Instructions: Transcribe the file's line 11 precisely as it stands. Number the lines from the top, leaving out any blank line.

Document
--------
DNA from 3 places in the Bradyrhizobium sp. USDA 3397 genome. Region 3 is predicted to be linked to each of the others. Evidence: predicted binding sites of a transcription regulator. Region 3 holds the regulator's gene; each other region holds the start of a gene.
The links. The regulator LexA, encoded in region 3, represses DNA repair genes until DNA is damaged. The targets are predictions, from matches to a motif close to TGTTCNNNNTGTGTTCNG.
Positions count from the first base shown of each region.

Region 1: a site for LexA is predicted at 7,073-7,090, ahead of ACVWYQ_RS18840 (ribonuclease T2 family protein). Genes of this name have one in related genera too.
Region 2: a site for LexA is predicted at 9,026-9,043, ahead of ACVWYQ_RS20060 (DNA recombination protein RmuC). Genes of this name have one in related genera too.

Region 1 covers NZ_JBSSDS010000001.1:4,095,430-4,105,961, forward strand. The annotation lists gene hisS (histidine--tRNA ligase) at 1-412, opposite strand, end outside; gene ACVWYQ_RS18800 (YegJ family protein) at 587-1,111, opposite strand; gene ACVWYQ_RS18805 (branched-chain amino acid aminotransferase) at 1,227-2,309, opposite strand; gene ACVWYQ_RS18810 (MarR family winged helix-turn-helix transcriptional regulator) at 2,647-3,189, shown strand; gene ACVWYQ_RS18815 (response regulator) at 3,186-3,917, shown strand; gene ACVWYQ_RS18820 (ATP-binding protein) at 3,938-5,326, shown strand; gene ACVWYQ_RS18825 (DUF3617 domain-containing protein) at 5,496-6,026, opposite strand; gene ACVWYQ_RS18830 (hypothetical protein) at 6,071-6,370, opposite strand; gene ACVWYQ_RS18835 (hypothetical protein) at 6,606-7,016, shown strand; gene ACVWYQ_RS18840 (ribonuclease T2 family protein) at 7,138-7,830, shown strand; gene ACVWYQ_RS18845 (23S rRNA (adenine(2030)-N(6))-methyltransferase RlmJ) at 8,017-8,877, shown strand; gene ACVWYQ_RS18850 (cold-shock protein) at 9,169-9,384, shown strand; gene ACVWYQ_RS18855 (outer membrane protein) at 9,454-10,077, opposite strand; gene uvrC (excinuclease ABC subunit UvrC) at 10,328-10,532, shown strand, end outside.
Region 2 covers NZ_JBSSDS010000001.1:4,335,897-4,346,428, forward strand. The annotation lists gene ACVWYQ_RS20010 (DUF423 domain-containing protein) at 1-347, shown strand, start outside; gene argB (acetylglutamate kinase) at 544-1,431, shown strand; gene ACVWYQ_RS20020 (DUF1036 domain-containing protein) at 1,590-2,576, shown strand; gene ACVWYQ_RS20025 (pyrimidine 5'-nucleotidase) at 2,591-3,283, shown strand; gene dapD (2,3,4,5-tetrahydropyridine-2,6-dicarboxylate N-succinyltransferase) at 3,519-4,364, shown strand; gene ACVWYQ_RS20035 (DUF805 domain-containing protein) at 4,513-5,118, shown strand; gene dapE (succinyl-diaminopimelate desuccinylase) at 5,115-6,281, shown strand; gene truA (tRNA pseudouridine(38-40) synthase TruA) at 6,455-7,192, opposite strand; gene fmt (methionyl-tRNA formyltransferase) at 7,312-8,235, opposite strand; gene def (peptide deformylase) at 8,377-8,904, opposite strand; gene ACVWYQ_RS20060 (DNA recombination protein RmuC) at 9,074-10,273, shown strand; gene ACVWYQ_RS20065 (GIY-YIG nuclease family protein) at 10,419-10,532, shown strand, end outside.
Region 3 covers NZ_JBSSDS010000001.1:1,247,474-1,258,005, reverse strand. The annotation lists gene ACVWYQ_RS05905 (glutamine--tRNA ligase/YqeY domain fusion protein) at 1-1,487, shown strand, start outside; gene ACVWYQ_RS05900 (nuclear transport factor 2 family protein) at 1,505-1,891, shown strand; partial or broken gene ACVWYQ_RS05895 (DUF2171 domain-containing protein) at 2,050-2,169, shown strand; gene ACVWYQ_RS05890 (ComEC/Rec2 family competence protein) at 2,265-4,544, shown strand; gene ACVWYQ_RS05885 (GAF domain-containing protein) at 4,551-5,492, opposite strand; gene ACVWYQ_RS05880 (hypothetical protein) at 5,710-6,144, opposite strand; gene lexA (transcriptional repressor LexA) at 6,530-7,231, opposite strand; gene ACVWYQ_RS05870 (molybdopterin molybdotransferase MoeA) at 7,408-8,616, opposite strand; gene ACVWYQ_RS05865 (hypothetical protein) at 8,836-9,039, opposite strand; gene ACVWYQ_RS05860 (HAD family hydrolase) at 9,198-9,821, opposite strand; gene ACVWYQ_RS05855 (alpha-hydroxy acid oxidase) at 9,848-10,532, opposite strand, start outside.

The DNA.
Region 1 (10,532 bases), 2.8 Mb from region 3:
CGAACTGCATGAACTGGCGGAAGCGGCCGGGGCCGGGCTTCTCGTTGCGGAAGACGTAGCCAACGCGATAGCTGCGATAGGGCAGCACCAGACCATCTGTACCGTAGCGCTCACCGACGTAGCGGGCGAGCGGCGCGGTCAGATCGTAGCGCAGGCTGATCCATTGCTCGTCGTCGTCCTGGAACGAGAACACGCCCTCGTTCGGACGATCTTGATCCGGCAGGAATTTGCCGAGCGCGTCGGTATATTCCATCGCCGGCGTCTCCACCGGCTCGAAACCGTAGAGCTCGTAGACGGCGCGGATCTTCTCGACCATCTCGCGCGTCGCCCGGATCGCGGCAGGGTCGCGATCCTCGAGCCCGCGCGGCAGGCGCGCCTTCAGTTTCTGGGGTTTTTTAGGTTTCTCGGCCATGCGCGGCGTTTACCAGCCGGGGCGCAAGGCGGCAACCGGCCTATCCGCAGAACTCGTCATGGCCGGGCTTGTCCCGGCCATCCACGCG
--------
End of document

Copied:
CGAACTGCATGAACTGGCGGAAGCGGCCGGGGCCGGGCTTCTCGTTGCGGAAGACGTAGCCAACGCGATAGCTGCGATAGGGCAGCACCAGACCATCTGTACCGTAGCGCTCACCGACGTAGCGGGCGAGCGGCGCGGTCAGATCGTAGCGCAGGCTGATCCATTGCTCGTCGTCGTCCTGGAACGAGAACACGCCCTCGTTCGGACGATCTTGATCCGGCAGGAATTTGCCGAGCGCGTCGGTATATTCCATCGCCGGCGTCTCCACCGGCTCGAAACCGTAGAGCTCGTAGACGGCGCGGATCTTCTCGACCATCTCGCGCGTCGCCCGGATCGCGGCAGGGTCGCGATCCTCGAGCCCGCGCGGCAGGCGCGCCTTCAGTTTCTGGGGTTTTTTAGGTTTCTCGGCCATGCGCGGCGTTTACCAGCCGGGGCGCAAGGCGGCAACCGGCCTATCCGCAGAACTCGTCATGGCCGGGCTTGTCCCGGCCATCCACGCG